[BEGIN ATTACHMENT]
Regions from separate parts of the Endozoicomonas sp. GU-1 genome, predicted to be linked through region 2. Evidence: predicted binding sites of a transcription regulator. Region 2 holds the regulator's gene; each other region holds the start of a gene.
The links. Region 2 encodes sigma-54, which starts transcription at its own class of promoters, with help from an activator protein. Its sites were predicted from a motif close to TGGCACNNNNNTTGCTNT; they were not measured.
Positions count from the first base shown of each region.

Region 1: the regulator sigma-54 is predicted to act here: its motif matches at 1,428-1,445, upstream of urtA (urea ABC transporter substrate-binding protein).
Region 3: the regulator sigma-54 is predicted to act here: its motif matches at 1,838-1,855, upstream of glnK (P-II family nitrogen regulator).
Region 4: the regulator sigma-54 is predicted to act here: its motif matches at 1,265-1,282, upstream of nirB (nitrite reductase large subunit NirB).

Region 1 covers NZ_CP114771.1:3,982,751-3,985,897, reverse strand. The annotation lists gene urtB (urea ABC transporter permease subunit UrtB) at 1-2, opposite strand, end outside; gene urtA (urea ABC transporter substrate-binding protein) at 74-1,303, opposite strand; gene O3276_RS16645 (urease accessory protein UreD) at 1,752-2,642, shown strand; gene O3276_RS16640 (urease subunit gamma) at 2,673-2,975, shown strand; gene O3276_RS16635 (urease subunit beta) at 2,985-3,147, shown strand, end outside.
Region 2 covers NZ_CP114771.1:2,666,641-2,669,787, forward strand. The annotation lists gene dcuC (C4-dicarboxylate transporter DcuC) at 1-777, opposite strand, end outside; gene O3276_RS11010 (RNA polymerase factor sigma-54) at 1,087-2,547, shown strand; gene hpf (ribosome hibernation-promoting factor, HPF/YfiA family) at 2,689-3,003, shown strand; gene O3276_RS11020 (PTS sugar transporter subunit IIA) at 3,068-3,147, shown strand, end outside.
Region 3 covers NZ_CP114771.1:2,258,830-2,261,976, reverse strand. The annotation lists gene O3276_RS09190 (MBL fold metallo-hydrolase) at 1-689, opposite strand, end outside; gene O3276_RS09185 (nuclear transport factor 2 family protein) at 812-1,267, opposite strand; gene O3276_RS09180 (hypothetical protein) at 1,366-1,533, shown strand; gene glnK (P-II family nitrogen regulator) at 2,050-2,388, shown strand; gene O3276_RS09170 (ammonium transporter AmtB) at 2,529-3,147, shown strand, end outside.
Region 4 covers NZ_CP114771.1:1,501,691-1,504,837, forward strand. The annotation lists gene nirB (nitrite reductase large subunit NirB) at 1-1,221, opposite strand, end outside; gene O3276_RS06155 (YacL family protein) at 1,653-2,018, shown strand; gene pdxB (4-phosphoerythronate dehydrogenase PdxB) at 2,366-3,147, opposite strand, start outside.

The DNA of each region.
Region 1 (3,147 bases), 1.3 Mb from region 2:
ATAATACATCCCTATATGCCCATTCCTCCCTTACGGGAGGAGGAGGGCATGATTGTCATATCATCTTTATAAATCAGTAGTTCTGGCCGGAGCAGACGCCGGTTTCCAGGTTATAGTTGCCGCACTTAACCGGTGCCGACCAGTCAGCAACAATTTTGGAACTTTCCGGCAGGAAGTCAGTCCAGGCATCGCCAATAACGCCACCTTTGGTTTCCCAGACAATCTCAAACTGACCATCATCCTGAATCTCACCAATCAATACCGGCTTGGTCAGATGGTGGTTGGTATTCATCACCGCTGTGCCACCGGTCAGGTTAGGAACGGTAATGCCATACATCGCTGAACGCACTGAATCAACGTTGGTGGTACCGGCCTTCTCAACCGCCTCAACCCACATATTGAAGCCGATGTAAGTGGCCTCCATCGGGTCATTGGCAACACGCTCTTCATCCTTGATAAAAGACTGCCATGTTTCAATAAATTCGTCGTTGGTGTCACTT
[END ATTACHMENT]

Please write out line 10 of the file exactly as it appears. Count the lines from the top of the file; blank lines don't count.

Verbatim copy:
Region 4 covers NZ_CP114771.1:1,501,691-1,504,837, forward strand. The annotation lists gene nirB (nitrite reductase large subunit NirB) at 1-1,221, opposite strand, end outside; gene O3276_RS06155 (YacL family protein) at 1,653-2,018, shown strand; gene pdxB (4-phosphoerythronate dehydrogenase PdxB) at 2,366-3,147, opposite strand, start outside.